Isn’t it lovely? (ok, I was fighting with blogger over posting code, so I just did a screen capture… it’s kind of a blurry gif, sorry about that….) This screenshot shows what the meta for my site looks like.
…and I was kind of lazy with some parts of the meta… especially the LC subject headings part, I know there are better ones…)
…and there are actually 2 kinds of meta in this project: stuff input by dreamweaver (keywords) and DC. The reason I am including meta even though I am using a NO ROBOTs tag (which tells the web seach engine & other spiders to go away & not index)
- accessibility checkers need some of this meta,
- HTML checkers need some of this meta and
- whenever I release this for public, I will change the robot tag but not have to worry about anything else. 😉
In the process of ensuring that my project meets minimal guidelines for accessibility and that the code itself validates, I hit a roadblock with the code validation. The accessibility part is not the issue; I was able to create a text only page using UGA’s text only generator (fabulous!) and I made sure to use alt tags throughout. I do think one big advantage with CSS is that there is just not as much in the way of code on the actual html pages, which makes accessibility that much easier, I would think. (No tables and little code formatting in the actual pages…)
My CSS validated beautifully using the W3C validating tool. However, when I tried to validate the HTML, it kept failing. Why? Well, it has to do with the metadata that I have chosen to use (part of which is required for accessibility issues) I very much want to use LC’s Dublin Core (DC). DC is kind of an old friend and well, being a librarian, part of me feels that I should ALWAYS follow LC policies and practices… well, they do not have policies and practices for everything in life 😉 but at least for metadata!
If you duplicate any fields in the metadata, the HTML checkers will just toss it out. Thankfully, this was a relatively easy fix for me. I just had to delete my (title)(/title) tags and use the DC title tag. Kind of a scary thought…. (btw, I can’t seem to use brackets in blogger as it conflicts with the templates somehow….) , but it seems to work just fine and validates. I also considered throwing out the html and just going with xhtml, but thought I would just stick with what I have at the moment. 😉
I am very keen on accessibility as a practice, although in my personal projects, I am not as good a steward of good design as I should be… I sometimes forget the alt tags when I posting images in my online art journal (it does have full meta and it is framed in CSS, but I’m not sure that it would validate… I supposed I should give it a try…)
For additional reading and reference, I’ve enclosed some additional links at the bottom about CSS and accessibility. Now on to my article….
In Stephen’s article, which is in response to a discussion posted on NODE stating that ” Lines will have to be drawn and limits to accessibility will have to be defined – that’s just the nature of the medium,” he agrees that accessibility is an important issue which needs to be defined. He goes on to state that “[u]niversal access involves rather more than including image and link descriptions… In some cases, the technology does not yet exist to enable full accessibility. In other cases full accessibility will be either impractical or impossible.”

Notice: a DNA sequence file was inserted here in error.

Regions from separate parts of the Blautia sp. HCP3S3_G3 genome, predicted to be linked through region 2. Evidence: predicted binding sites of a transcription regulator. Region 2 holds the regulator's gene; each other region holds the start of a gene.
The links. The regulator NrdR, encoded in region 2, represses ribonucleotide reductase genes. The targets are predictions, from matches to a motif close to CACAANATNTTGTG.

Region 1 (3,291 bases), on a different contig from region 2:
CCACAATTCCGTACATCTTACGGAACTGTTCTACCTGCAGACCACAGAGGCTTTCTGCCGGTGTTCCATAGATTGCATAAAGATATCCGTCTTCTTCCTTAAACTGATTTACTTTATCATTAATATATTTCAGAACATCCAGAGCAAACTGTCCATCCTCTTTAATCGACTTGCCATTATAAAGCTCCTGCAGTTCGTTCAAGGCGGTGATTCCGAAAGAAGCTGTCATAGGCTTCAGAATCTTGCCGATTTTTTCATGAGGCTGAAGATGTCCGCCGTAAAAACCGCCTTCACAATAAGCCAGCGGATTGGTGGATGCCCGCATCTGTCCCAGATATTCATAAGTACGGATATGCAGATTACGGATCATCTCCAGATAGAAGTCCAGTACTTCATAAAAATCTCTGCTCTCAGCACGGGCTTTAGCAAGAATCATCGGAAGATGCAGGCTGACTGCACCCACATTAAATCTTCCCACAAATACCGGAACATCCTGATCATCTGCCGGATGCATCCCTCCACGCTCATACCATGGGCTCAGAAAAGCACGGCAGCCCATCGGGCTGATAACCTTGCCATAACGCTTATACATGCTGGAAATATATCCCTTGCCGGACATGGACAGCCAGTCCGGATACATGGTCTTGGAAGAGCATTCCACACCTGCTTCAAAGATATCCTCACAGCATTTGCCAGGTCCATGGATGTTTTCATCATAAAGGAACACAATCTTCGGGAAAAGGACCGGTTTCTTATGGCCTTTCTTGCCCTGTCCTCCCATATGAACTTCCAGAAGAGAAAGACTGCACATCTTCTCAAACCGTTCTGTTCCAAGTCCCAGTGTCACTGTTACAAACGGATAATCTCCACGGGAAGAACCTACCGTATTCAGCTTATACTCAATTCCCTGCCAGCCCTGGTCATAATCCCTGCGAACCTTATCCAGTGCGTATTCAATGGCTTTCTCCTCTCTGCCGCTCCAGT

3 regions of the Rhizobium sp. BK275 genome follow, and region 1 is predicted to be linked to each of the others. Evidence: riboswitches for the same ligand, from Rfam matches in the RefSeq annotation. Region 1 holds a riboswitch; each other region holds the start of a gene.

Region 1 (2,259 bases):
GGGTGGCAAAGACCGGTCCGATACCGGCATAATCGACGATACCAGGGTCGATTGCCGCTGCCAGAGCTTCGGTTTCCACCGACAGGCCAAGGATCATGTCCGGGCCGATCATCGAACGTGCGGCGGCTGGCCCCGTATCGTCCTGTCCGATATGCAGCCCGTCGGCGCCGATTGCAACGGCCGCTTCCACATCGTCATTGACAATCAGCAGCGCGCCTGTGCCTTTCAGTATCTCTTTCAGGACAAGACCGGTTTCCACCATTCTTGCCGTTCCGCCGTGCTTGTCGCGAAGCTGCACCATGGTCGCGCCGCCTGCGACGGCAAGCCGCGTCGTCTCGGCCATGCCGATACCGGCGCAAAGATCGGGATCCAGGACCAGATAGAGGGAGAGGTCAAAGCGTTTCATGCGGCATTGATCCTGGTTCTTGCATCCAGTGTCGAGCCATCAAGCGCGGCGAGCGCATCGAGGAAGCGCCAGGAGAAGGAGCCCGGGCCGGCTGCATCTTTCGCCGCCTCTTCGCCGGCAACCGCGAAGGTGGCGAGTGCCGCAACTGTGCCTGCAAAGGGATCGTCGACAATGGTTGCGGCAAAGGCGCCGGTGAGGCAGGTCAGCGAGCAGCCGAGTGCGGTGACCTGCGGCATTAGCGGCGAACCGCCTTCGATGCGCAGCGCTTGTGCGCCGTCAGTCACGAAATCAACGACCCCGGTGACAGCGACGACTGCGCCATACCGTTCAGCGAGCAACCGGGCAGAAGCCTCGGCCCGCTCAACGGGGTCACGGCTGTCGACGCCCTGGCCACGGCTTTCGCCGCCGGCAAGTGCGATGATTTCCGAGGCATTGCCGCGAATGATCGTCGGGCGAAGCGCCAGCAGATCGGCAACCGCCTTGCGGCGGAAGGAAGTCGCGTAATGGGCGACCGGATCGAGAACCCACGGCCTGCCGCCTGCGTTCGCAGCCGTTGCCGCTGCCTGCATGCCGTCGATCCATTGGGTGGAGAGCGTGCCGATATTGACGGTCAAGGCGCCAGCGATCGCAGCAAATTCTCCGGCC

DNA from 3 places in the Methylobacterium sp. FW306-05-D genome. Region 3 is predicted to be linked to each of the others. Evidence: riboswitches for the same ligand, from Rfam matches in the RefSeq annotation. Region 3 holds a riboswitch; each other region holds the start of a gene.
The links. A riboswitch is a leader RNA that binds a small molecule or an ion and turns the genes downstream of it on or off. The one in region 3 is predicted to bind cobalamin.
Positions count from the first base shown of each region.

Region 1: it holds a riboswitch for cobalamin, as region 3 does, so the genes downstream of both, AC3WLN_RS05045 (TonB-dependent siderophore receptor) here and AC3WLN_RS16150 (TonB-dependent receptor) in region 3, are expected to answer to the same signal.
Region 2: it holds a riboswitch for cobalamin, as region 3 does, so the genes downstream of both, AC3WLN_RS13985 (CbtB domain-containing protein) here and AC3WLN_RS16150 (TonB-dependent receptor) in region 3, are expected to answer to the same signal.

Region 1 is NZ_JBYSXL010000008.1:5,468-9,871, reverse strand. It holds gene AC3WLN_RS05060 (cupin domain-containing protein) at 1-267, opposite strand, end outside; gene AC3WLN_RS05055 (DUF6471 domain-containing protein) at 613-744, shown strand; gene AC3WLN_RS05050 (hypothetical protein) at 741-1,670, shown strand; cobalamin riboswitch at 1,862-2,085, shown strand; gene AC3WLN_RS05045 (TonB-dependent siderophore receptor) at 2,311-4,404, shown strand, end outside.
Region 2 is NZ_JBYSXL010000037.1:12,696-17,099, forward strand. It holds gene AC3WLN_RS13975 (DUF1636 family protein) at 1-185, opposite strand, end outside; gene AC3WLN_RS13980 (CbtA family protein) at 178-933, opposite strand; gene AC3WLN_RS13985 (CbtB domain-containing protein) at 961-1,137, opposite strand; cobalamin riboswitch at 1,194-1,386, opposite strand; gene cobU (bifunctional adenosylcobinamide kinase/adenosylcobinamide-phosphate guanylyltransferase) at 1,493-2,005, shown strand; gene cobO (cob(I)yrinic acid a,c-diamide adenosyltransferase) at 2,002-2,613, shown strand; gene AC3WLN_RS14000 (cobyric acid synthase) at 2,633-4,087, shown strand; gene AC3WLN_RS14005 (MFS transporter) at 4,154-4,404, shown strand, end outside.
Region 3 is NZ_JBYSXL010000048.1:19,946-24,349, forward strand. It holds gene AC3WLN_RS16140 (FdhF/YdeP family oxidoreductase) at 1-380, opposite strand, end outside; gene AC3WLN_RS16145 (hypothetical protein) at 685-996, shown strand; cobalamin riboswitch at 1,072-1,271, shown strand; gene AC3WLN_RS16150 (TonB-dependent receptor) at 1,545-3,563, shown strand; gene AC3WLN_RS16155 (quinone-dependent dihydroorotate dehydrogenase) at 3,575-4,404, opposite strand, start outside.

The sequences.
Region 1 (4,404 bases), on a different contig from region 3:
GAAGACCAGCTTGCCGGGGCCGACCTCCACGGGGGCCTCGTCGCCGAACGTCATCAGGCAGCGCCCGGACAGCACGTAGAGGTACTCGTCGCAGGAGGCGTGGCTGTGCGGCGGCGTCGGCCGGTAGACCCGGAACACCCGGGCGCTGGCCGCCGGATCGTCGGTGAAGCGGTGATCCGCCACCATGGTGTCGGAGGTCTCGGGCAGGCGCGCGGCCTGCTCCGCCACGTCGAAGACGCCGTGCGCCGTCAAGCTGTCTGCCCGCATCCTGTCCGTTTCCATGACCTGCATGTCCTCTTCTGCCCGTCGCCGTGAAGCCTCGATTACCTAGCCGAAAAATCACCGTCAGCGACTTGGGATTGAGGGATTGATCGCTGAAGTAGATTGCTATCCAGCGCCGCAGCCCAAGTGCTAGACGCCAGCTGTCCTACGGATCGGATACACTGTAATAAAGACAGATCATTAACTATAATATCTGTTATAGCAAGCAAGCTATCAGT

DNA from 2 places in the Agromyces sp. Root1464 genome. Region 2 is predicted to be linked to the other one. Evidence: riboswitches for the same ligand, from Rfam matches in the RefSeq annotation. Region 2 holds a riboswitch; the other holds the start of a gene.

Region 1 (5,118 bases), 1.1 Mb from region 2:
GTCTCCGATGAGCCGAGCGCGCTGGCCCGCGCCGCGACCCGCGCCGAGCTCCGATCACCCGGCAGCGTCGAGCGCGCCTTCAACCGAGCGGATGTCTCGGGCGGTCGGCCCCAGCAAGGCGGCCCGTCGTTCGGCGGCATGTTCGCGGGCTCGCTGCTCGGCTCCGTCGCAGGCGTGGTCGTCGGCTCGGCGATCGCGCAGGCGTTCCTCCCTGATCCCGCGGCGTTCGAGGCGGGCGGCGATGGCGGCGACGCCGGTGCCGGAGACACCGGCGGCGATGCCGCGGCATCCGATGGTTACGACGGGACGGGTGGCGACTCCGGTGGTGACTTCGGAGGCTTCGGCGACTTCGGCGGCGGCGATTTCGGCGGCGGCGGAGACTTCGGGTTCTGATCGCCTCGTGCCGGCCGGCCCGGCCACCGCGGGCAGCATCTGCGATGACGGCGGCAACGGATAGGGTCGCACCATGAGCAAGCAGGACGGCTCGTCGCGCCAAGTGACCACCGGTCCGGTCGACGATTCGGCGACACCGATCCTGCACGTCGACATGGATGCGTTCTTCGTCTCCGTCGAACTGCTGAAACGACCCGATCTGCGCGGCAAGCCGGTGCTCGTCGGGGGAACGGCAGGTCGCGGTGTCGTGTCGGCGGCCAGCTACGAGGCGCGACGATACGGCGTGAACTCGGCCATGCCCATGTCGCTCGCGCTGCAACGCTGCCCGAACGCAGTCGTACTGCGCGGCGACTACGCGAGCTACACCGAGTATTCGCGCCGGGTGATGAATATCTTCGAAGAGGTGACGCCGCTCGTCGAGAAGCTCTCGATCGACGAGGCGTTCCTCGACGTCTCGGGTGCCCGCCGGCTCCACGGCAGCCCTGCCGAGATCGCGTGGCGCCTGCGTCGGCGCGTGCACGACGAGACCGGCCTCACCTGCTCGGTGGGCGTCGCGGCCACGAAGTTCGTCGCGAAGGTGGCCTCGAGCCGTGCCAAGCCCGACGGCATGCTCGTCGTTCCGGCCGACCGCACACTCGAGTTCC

Considering this article was written in 1998, it is interesting to me that things have not changed alot. Yes, standards have become more common and people do talk about accessibility on occasion, but the simple fact that different browsers STILL render code differently is kind of amazing. It would seem like the web has been around long enough now, that standards should be the highest priority. Because without standards, there is no consistency, and without consistency, user experiences are different (sometimes bad, sometimes good), designers have to work harder to try to address browser issues, and companies who create software or hardware to interact with the Internet have to take into account how (or even IF) their product will work….
After reading this article I do feel a little better about my problem in getting my code to validate!
PROJECT PROCESS: I did add a blog where users could add their own thoughts on creativity. I also tried to add explanatory text in terms of the intent of this project. My project validates (HTML, CSS) and my project meets accessibility criteria for WAVE and Watchfire.
REFERENCE: Downes, Stephen. (1998). in Stephen’s Web, Downes, S. (2005). http://www.downes.ca/cgi-bin/page.cgi?post=271
CSS and accessibility
Accessibility features of CSS, http://www.w3.org/TR/CSS-access
CSS Accessibility, http://www.tsbvi.edu/technology/accessible-css.htm
Word Count: a whole bunch